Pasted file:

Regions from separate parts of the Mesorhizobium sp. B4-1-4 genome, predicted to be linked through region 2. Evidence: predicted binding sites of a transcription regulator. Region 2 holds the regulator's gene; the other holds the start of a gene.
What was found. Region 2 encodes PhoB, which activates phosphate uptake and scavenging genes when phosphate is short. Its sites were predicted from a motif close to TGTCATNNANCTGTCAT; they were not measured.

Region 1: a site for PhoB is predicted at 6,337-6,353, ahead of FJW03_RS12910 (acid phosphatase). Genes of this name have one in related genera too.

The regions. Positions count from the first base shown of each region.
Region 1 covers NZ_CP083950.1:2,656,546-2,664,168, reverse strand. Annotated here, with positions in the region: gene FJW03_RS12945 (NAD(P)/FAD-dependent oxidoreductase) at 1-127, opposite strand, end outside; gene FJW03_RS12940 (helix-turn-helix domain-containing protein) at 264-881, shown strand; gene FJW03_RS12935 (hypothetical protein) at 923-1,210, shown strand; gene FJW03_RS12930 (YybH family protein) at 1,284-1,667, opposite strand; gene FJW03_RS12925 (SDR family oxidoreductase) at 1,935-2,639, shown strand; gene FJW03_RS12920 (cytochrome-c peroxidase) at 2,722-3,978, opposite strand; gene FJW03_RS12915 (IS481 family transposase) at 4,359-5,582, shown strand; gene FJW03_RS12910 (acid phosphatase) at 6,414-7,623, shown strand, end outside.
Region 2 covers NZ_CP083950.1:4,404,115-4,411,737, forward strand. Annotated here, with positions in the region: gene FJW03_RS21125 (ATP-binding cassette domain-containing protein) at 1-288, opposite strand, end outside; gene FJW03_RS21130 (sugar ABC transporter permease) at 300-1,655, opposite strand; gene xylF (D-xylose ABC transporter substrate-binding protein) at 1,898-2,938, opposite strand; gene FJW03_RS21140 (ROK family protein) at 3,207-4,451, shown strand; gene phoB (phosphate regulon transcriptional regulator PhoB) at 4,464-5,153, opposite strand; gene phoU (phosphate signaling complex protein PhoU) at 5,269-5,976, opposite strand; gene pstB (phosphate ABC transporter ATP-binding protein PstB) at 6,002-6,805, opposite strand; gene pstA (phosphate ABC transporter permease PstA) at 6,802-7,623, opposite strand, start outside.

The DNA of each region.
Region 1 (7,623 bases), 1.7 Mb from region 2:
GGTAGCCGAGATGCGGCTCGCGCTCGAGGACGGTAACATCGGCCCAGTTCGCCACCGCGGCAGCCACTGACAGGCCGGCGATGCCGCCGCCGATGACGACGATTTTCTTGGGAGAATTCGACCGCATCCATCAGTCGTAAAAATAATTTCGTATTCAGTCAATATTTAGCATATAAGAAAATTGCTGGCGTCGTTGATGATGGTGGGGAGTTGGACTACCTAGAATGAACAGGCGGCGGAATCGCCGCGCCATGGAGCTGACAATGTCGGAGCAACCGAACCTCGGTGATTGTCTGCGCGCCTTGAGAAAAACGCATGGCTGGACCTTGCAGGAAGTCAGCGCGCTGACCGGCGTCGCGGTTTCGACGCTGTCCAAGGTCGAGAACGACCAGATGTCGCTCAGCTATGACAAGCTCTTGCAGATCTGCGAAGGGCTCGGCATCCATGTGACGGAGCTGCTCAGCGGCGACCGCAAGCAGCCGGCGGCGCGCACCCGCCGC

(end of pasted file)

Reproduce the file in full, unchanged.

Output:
Regions from separate parts of the Mesorhizobium sp. B4-1-4 genome, predicted to be linked through region 2. Evidence: predicted binding sites of a transcription regulator. Region 2 holds the regulator's gene; the other holds the start of a gene.
What was found. Region 2 encodes PhoB, which activates phosphate uptake and scavenging genes when phosphate is short. Its sites were predicted from a motif close to TGTCATNNANCTGTCAT; they were not measured.

Region 1: a site for PhoB is predicted at 6,337-6,353, ahead of FJW03_RS12910 (acid phosphatase). Genes of this name have one in related genera too.

The regions. Positions count from the first base shown of each region.
Region 1 covers NZ_CP083950.1:2,656,546-2,664,168, reverse strand. Annotated here, with positions in the region: gene FJW03_RS12945 (NAD(P)/FAD-dependent oxidoreductase) at 1-127, opposite strand, end outside; gene FJW03_RS12940 (helix-turn-helix domain-containing protein) at 264-881, shown strand; gene FJW03_RS12935 (hypothetical protein) at 923-1,210, shown strand; gene FJW03_RS12930 (YybH family protein) at 1,284-1,667, opposite strand; gene FJW03_RS12925 (SDR family oxidoreductase) at 1,935-2,639, shown strand; gene FJW03_RS12920 (cytochrome-c peroxidase) at 2,722-3,978, opposite strand; gene FJW03_RS12915 (IS481 family transposase) at 4,359-5,582, shown strand; gene FJW03_RS12910 (acid phosphatase) at 6,414-7,623, shown strand, end outside.
Region 2 covers NZ_CP083950.1:4,404,115-4,411,737, forward strand. Annotated here, with positions in the region: gene FJW03_RS21125 (ATP-binding cassette domain-containing protein) at 1-288, opposite strand, end outside; gene FJW03_RS21130 (sugar ABC transporter permease) at 300-1,655, opposite strand; gene xylF (D-xylose ABC transporter substrate-binding protein) at 1,898-2,938, opposite strand; gene FJW03_RS21140 (ROK family protein) at 3,207-4,451, shown strand; gene phoB (phosphate regulon transcriptional regulator PhoB) at 4,464-5,153, opposite strand; gene phoU (phosphate signaling complex protein PhoU) at 5,269-5,976, opposite strand; gene pstB (phosphate ABC transporter ATP-binding protein PstB) at 6,002-6,805, opposite strand; gene pstA (phosphate ABC transporter permease PstA) at 6,802-7,623, opposite strand, start outside.

The DNA of each region.
Region 1 (7,623 bases), 1.7 Mb from region 2:
GGTAGCCGAGATGCGGCTCGCGCTCGAGGACGGTAACATCGGCCCAGTTCGCCACCGCGGCAGCCACTGACAGGCCGGCGATGCCGCCGCCGATGACGACGATTTTCTTGGGAGAATTCGACCGCATCCATCAGTCGTAAAAATAATTTCGTATTCAGTCAATATTTAGCATATAAGAAAATTGCTGGCGTCGTTGATGATGGTGGGGAGTTGGACTACCTAGAATGAACAGGCGGCGGAATCGCCGCGCCATGGAGCTGACAATGTCGGAGCAACCGAACCTCGGTGATTGTCTGCGCGCCTTGAGAAAAACGCATGGCTGGACCTTGCAGGAAGTCAGCGCGCTGACCGGCGTCGCGGTTTCGACGCTGTCCAAGGTCGAGAACGACCAGATGTCGCTCAGCTATGACAAGCTCTTGCAGATCTGCGAAGGGCTCGGCATCCATGTGACGGAGCTGCTCAGCGGCGACCGCAAGCAGCCGGCGGCGCGCACCCGCCGC